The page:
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Faith In Action: Faithful Eating, Workshop 15: The 1800s—Five New Religions

In "Building Bridges," a Tapestry of Faith program

Materials for Activity

  • Leader Resource 3, Dr. Kellogg
  • Boxes of Kellogg's Corn Flakes (TM)
  • Boxes of miscellaneous other Kellogg's (TM) cereals
  • Pocket-sized notebooks and pens or pencils
  • Optional: If cereal will be eaten have bowls, milk, spoons, and napkins

Preparation for Activity

  • Read Leader Resource 3, Dr. Kellogg, until you are comfortable presenting it.
  • Optional: Make enough copies of Leader Resource 3 for participants..

Description of Activity

Read aloud, or have participants read aloud, the story of Dr. John Harvey Kellogg.

Ask youth for their initial reactions. Then ask:

  • What do you think of Dr. Kellogg?
  • If you were ill, would you go to Dr. Kellogg for treatment? Why or why not?
  • Do you agree with Dr. Kellogg that good food is the foundation of good health? If so, do you put effort into eating a healthy diet? Why or why not?
  • What do you think of Dr. Kellogg's restaurant coupon idea?
  • Do you agree with Dr. Kellogg that providing good food is a better way of helping the homeless than giving them cash? Why or why not? Is it paternalistic not to allow people to make their own decisions, or do givers of charity have a right to say how their gift will be used?

Distribute Kellogg's Corn Flakes (TM) boxes. Suggest participants take a moment to look at the ingredients list. Ask:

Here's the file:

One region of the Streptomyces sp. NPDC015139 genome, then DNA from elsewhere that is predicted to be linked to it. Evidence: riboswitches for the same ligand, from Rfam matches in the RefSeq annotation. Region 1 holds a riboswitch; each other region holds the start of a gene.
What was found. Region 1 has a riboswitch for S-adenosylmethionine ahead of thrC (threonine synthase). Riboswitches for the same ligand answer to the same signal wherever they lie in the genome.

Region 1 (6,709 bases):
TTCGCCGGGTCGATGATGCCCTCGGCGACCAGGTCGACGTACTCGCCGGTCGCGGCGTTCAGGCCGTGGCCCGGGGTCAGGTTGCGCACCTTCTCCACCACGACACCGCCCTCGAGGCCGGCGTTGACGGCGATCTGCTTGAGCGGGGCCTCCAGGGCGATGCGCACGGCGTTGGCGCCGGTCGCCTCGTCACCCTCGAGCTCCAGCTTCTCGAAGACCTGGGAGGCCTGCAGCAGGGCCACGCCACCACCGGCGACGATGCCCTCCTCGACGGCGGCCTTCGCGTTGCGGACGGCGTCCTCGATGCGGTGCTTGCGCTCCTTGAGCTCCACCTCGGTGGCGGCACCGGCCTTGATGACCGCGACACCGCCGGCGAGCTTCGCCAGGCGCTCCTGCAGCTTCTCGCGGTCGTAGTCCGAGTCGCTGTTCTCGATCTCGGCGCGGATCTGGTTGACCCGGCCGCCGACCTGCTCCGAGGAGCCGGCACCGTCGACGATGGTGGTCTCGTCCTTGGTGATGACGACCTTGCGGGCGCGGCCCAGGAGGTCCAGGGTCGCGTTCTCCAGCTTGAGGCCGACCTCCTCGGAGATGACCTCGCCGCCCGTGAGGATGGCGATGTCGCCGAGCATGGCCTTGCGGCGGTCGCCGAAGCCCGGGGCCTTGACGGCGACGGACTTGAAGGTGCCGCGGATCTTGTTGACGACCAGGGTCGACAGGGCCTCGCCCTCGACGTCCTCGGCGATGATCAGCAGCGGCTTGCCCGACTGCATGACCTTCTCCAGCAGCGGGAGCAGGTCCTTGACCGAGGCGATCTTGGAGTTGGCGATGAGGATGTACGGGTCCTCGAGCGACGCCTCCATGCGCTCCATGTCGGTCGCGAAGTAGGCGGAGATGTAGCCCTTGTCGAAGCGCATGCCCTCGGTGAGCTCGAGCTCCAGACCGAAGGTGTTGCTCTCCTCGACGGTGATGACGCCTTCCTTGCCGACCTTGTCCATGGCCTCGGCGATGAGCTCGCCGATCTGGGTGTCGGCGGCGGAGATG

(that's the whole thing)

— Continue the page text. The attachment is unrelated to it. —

• What are your initial observations?
  • Are there ingredients Dr. Kellogg would not have approved? If so, which ones and why? Dr. Kellogg might have considered the modern American diet, with its abundance of fat, sugar, salt, and processed foods, to constitute a public health threat. Do you agree?
  • Are you in the habit of reading the labels of the foods you eat?
  • If public health is at risk, should our government be involved? How?
  • Seventh-day Adventists have dietary regulations. Do we as Unitarian Universalists? Should we?

A number of Unitarian Universalists believe ethical eating is an act of faith and everyone's responsibility as both an ecological issue and a justice issue for those who do not have enough to eat. UUs at GA 2011 passed a Resolution on Ethical Eating.

If the cereal will be eaten, distribute supplies. Continue discussion while eating.

Tell them that this Faith in Action activity involves becoming more aware of our diet. Distribute notebooks and pens. Invite participants to keep a food log for the next week. They should write down what they eat and drink at meals and in between. If the meal consists of processed food, they should read all the

Ingredients and record the top three. If they forget and fail to record a meal or even a day's food, encourage them to write what they remember, and just keep going.

After a week, invite youth to look over their food log. The top items for consumption should be vegetables and fruits. Grains and proteins should be next. They should drink eight glasses of water a day. Do they think they follow a healthy diet? If not, what would they like to change?

For more information contact web @ uua.org.

This work is made possible by the generosity of individual donors and congregations. Please consider making a donation today.

Last updated on Wednesday, October 26, 2011.

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